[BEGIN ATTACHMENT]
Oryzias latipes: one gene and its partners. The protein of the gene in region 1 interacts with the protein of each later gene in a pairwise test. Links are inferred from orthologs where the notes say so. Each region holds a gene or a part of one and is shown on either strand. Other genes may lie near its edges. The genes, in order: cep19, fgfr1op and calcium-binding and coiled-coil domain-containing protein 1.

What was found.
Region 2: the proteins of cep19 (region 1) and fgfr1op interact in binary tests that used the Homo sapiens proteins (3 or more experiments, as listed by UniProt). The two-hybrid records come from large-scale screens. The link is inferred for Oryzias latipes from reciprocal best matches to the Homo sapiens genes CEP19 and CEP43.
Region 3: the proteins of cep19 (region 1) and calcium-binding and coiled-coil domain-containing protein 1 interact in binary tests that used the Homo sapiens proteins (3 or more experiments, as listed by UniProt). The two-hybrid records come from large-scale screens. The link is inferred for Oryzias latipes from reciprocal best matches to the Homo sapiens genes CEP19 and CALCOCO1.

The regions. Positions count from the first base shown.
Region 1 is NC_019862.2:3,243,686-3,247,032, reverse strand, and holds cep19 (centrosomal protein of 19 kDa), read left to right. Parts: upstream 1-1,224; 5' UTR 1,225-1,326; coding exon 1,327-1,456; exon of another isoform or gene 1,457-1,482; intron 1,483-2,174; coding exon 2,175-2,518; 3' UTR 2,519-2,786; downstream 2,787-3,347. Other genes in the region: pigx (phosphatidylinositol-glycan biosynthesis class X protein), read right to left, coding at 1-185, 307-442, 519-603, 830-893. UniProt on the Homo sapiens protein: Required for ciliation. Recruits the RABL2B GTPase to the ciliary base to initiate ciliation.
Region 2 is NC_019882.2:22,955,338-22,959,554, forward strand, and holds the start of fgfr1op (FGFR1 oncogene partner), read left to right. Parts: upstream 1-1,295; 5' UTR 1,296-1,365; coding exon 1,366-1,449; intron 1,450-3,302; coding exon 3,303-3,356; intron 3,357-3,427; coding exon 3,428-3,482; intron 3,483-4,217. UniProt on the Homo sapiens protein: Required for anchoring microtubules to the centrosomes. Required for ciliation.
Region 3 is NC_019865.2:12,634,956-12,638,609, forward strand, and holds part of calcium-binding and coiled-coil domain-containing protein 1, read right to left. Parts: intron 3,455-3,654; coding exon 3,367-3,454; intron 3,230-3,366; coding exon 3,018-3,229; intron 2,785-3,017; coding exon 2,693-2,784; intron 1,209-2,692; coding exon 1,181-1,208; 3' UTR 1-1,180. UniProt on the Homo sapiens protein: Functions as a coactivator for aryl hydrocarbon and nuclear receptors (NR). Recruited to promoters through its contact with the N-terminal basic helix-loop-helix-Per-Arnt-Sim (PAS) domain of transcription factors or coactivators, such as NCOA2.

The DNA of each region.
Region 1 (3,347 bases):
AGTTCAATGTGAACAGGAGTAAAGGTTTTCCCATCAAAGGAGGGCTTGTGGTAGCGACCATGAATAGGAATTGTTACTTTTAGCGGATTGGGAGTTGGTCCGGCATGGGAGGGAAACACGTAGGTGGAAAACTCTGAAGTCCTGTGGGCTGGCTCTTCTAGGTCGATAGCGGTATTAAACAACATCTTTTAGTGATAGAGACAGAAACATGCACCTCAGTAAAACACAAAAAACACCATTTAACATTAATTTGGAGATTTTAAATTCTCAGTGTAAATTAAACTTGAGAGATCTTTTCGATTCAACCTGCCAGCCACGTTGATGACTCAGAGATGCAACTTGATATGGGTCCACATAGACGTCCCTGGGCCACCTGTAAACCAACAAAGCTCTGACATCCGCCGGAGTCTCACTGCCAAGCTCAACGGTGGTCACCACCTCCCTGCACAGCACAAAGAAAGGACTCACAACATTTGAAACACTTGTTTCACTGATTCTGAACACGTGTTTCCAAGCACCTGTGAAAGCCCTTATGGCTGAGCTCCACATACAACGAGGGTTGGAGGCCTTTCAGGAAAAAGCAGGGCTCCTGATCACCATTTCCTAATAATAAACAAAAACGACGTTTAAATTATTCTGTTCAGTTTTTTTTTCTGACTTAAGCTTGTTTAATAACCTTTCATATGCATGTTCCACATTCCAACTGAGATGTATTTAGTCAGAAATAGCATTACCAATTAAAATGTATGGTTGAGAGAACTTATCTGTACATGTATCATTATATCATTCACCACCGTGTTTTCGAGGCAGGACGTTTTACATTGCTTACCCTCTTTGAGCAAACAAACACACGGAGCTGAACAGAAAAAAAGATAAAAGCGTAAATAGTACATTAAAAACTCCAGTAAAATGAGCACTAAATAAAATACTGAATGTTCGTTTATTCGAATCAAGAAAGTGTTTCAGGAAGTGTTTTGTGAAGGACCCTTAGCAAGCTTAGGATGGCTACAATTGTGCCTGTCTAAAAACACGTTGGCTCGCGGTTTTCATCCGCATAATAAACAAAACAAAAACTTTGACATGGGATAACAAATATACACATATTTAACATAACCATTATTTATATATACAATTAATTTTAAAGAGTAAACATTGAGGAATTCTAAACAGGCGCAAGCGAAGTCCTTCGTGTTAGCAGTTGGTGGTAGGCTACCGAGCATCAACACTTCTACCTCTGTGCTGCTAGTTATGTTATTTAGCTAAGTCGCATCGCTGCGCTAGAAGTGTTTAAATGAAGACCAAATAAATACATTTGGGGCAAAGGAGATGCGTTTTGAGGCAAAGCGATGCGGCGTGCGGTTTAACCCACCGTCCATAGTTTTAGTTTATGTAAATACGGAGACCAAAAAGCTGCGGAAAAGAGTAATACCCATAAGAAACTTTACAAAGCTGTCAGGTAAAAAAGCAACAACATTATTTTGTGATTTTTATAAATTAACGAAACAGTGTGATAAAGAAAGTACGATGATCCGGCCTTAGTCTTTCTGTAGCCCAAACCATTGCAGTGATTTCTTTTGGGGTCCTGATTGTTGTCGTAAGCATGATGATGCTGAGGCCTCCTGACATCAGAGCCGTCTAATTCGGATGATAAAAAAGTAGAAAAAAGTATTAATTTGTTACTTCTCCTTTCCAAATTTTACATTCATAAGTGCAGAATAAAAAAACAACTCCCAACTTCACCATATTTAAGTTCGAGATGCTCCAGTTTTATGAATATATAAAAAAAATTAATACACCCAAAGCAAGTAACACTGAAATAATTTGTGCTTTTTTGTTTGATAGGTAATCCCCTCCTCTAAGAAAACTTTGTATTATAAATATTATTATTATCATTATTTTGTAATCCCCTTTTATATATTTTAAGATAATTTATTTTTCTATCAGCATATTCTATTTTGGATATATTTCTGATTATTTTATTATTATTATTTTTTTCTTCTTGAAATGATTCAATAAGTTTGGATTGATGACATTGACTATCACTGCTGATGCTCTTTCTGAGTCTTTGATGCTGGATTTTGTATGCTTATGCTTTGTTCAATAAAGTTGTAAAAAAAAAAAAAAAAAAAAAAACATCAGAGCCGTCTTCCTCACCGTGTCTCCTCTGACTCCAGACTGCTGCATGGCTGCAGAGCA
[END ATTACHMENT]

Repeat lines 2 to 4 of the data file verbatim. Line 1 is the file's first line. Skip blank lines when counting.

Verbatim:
What was found.
Region 2: the proteins of cep19 (region 1) and fgfr1op interact in binary tests that used the Homo sapiens proteins (3 or more experiments, as listed by UniProt). The two-hybrid records come from large-scale screens. The link is inferred for Oryzias latipes from reciprocal best matches to the Homo sapiens genes CEP19 and CEP43.
Region 3: the proteins of cep19 (region 1) and calcium-binding and coiled-coil domain-containing protein 1 interact in binary tests that used the Homo sapiens proteins (3 or more experiments, as listed by UniProt). The two-hybrid records come from large-scale screens. The link is inferred for Oryzias latipes from reciprocal best matches to the Homo sapiens genes CEP19 and CALCOCO1.